When you must terminate an employee, resist the temptation to “throw the book” at him by dredging up every possible mistake. That can backfire. Instead, make sure your termination process is respectful, careful and deliberate.
An employer that seems reasonable almost always fares better in court.
Recent case: Dr. Subir Ray, who is of Indian descent, worked as a surgeon for a hospital. Like other physicians, Ray had to re-establish his credentials on a regular basis. Ray failed his reaccreditation, which essentially resulted in his termination because he was no longer allowed to perform surgery.
He sued, alleging that the credentialing process was biased and that white surgeons were treated better.
But the hospital described its process in detail. It testified that the panel of doctors who considered Ray’s case was representative of the hospital’s diverse, 800-member staff. It explained that the panel had refused to credential Ray because its review of his work uncovered serious medical errors.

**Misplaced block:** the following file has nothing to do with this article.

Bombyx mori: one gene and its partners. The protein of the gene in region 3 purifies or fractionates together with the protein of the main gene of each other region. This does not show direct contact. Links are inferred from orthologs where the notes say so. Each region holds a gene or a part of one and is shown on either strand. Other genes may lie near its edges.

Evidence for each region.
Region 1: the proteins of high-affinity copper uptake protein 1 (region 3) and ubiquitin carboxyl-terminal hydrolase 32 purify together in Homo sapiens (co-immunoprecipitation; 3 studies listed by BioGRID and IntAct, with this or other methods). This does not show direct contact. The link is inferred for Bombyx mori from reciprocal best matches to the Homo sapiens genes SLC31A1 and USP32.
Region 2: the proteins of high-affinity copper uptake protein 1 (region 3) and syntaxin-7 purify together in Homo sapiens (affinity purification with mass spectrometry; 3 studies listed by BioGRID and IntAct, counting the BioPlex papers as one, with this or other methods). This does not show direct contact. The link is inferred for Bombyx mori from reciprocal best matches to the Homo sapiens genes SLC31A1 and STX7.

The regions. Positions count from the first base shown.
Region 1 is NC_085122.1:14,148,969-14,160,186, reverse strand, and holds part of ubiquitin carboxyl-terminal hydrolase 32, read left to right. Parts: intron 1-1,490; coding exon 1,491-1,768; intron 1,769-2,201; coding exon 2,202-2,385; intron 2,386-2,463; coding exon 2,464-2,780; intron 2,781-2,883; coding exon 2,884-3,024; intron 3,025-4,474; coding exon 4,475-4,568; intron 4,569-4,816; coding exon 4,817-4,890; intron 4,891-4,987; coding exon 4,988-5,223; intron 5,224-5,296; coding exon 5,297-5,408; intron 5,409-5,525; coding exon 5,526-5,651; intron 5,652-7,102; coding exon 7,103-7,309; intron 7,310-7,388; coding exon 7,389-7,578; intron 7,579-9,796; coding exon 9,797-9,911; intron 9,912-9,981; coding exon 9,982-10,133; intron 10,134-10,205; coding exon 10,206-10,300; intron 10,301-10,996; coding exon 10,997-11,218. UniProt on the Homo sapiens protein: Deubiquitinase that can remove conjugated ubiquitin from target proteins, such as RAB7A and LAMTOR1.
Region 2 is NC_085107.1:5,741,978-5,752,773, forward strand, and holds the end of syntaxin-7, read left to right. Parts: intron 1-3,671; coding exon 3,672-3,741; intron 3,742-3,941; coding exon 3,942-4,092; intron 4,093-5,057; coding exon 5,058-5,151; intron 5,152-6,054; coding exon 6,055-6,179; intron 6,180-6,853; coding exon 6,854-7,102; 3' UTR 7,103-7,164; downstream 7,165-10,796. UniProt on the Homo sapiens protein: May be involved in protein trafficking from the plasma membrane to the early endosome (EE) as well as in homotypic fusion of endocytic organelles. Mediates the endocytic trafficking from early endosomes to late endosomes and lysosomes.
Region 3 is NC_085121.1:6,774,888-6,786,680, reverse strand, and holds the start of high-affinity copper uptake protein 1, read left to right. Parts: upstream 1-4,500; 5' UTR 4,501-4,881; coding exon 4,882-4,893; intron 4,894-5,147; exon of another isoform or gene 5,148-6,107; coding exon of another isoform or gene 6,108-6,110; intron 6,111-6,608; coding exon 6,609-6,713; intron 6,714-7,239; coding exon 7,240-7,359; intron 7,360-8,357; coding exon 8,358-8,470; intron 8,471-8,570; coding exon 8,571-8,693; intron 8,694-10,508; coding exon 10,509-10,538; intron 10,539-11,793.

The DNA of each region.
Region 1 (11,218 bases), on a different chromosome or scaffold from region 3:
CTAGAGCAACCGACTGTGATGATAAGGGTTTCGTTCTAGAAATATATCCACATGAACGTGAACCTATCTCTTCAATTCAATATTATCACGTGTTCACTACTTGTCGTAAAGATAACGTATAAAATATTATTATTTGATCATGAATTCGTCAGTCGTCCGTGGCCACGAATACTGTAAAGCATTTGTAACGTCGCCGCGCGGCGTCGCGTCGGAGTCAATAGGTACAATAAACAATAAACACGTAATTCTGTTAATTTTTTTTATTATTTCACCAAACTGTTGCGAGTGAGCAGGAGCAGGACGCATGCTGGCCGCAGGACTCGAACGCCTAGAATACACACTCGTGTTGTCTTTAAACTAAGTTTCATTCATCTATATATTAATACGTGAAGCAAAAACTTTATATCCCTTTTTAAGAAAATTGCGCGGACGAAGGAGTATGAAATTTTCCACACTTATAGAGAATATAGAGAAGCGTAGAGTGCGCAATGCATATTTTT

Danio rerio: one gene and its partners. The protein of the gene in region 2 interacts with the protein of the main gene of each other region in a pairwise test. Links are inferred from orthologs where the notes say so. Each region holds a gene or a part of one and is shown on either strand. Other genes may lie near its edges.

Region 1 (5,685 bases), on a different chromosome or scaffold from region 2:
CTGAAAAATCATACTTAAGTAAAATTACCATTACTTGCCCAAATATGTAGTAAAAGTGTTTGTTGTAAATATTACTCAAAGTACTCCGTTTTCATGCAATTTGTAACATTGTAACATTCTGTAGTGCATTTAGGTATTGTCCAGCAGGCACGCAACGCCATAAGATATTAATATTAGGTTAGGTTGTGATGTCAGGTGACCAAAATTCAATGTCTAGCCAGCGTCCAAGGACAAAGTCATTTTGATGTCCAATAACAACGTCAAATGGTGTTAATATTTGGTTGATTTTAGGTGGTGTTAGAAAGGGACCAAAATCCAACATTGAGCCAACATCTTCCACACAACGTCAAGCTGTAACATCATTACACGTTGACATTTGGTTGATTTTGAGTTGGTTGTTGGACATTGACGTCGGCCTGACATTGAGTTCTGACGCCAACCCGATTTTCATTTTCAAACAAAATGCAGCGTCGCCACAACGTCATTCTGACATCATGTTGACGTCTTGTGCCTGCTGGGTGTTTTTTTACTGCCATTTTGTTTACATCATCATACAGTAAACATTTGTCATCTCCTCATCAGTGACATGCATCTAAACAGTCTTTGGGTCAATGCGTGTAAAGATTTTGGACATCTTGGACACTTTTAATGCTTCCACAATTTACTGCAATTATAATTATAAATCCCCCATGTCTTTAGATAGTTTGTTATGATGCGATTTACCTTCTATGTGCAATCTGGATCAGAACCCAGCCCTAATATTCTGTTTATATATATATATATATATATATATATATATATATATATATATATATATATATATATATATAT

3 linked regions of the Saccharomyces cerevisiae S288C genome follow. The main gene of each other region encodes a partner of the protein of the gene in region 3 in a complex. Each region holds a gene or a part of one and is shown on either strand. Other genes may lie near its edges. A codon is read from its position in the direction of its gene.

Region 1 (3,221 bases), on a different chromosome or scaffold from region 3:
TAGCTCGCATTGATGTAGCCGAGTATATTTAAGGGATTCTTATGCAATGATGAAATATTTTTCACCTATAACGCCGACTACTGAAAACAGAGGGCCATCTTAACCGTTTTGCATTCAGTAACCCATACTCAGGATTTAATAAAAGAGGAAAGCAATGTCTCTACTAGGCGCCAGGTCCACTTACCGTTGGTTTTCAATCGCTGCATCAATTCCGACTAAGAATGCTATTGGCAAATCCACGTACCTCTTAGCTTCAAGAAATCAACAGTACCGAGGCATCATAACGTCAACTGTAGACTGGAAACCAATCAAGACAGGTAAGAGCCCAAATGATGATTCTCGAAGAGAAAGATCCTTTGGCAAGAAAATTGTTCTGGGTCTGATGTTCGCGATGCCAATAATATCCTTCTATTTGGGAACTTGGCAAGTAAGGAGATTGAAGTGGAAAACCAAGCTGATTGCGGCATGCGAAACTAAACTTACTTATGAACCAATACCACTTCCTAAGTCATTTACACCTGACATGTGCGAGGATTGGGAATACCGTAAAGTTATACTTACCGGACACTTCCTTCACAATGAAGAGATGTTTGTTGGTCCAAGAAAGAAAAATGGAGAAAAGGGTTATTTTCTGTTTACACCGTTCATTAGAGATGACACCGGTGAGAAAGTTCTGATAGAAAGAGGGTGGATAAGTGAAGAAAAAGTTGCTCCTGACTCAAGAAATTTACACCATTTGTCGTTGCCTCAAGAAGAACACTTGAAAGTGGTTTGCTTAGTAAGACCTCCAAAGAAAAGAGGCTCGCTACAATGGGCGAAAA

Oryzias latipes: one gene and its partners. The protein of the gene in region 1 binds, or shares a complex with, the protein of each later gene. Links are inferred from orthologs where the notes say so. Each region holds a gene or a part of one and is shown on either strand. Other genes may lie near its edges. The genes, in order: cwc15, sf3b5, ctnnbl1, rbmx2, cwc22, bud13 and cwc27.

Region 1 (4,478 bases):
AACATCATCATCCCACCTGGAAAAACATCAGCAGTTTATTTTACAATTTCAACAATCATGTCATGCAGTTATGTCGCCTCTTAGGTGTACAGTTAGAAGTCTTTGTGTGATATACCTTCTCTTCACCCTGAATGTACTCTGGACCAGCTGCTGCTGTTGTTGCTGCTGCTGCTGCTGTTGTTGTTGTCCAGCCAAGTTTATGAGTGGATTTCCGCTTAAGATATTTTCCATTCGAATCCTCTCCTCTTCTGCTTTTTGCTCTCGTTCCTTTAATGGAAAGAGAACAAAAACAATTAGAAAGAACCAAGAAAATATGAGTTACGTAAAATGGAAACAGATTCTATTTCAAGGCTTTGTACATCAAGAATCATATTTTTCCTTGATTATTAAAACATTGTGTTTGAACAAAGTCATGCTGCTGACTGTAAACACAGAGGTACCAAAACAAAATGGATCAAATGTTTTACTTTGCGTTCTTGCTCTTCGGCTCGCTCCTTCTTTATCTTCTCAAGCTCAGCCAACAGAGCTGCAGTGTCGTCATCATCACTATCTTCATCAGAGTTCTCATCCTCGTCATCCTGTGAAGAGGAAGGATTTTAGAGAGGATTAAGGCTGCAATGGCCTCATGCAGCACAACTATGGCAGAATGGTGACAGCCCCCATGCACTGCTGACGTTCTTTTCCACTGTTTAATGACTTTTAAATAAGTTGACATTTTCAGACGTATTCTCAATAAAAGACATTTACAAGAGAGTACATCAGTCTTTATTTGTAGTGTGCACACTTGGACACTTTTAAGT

But the hospital also conceded that, in one of the medical cases at issue, it agreed with Ray that he had done nothing wrong. That impressed the court and helped cement its opinion that the hospital acted fairly and deliberately rather than hastily. Absent any other evidence of discrimination, it dismissed Ray’s case. (Ray v. Pinnacle Health, No. 09-4508, 3rd Cir., 2010)
Final note: Remember, employers don’t have to be absolutely right when they discipline employees—just fair and honest.